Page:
Speaker 1:

Yeah, but you know, when you bring them over here, I mean, you know they're exposed to different things already- Right, that's right. The opportunities become different. Yeah, you know if my parents had moved somewhere else and if I had grown up in America, there would have been no way I would have been a doctor or a lawyer or anything.

Speaker 1:

I might have been encouraged to do that, but just coming here it's funny. I remember and I moved to San Francisco really late in my life. I got married and I moved when I was 30 years old.

Speaker 2:

Wow, so you were living in Singapore until you were 30?

Speaker 1:

Yeah, until I was, if you really want to get down to it, it's like 29 and a half. But yeah, I moved when I was 30 years old, you know, and I can tell you like, when I got to San Francisco, I told myself like I'm going to reinvent myself as an actress because now I have these opportunities, because I knew in Singapore, I felt like I had three strikes against me when I was in Singapore A being Indian, b being female and C not holding a college degree, a university degree, which is a huge, huge thing you need in Singapore and I guess all over the world.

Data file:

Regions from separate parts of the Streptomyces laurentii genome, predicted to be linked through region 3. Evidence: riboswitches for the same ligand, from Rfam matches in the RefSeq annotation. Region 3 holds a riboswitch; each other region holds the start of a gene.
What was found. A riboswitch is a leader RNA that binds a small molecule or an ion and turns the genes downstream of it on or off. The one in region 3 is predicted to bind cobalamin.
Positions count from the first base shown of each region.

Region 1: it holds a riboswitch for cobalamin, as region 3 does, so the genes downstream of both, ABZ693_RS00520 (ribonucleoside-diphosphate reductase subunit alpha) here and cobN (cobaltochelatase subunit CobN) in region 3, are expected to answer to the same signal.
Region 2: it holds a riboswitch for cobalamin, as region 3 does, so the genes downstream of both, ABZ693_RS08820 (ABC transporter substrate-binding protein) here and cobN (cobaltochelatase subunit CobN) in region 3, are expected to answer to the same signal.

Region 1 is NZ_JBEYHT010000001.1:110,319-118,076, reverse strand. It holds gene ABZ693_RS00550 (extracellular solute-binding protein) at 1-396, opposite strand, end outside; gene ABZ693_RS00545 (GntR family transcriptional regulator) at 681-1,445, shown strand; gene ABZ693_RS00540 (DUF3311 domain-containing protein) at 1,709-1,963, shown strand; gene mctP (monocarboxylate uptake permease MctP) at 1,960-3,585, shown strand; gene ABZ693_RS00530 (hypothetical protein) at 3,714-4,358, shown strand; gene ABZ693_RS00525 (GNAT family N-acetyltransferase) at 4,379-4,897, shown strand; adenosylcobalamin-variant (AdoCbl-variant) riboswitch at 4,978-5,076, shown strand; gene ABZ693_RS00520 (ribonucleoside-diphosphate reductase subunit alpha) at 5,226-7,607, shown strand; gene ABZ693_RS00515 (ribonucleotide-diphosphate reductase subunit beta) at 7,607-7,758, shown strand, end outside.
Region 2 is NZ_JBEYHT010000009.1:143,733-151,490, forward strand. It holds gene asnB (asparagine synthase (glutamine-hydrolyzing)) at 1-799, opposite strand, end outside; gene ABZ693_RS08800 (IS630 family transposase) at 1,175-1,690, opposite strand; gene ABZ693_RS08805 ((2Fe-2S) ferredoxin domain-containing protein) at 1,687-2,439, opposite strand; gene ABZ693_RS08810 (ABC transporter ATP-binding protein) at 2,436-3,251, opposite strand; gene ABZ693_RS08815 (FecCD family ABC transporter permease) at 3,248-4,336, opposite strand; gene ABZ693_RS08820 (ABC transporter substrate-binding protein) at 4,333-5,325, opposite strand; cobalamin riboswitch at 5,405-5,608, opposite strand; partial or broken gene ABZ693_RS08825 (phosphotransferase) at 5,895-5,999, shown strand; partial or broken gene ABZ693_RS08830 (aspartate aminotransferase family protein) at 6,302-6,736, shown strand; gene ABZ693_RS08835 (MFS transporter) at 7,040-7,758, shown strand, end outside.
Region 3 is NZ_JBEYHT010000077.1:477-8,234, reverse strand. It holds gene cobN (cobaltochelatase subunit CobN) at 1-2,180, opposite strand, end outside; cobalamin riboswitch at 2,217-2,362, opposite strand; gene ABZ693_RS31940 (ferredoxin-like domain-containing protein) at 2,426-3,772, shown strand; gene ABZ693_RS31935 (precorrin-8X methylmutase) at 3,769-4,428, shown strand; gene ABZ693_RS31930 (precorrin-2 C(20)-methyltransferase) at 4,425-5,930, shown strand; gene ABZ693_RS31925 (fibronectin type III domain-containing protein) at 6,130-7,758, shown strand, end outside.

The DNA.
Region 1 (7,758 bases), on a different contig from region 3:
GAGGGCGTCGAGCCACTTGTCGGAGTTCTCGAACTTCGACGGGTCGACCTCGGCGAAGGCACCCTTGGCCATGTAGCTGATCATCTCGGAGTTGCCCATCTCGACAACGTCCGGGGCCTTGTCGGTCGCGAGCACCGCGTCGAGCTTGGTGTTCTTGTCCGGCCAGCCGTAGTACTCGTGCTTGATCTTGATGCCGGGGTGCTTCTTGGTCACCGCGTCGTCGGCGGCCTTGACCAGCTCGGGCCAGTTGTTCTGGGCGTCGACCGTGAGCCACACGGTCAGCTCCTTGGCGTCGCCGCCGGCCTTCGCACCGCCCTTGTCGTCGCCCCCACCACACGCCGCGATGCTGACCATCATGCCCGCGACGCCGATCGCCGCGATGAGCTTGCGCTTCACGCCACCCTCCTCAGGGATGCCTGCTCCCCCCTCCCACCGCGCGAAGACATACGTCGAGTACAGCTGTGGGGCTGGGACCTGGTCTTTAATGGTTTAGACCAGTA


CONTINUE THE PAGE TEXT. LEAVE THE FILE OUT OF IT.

Speaker 2:

Was it difficult for you, as a female, to get a college degree? I don't know. No, no, it's not that it's difficult. So that wasn't that it wasn't that.

Speaker 1:

It was that I really wanted to do media, or not necessarily journalism, but I wanted to do media, or not necessarily journalism, but I wanted to do film. Okay, and I wanted to study film. I wanted to study media, but they made it extremely hard to get into a media program. They expected you at that time. I'm not saying now.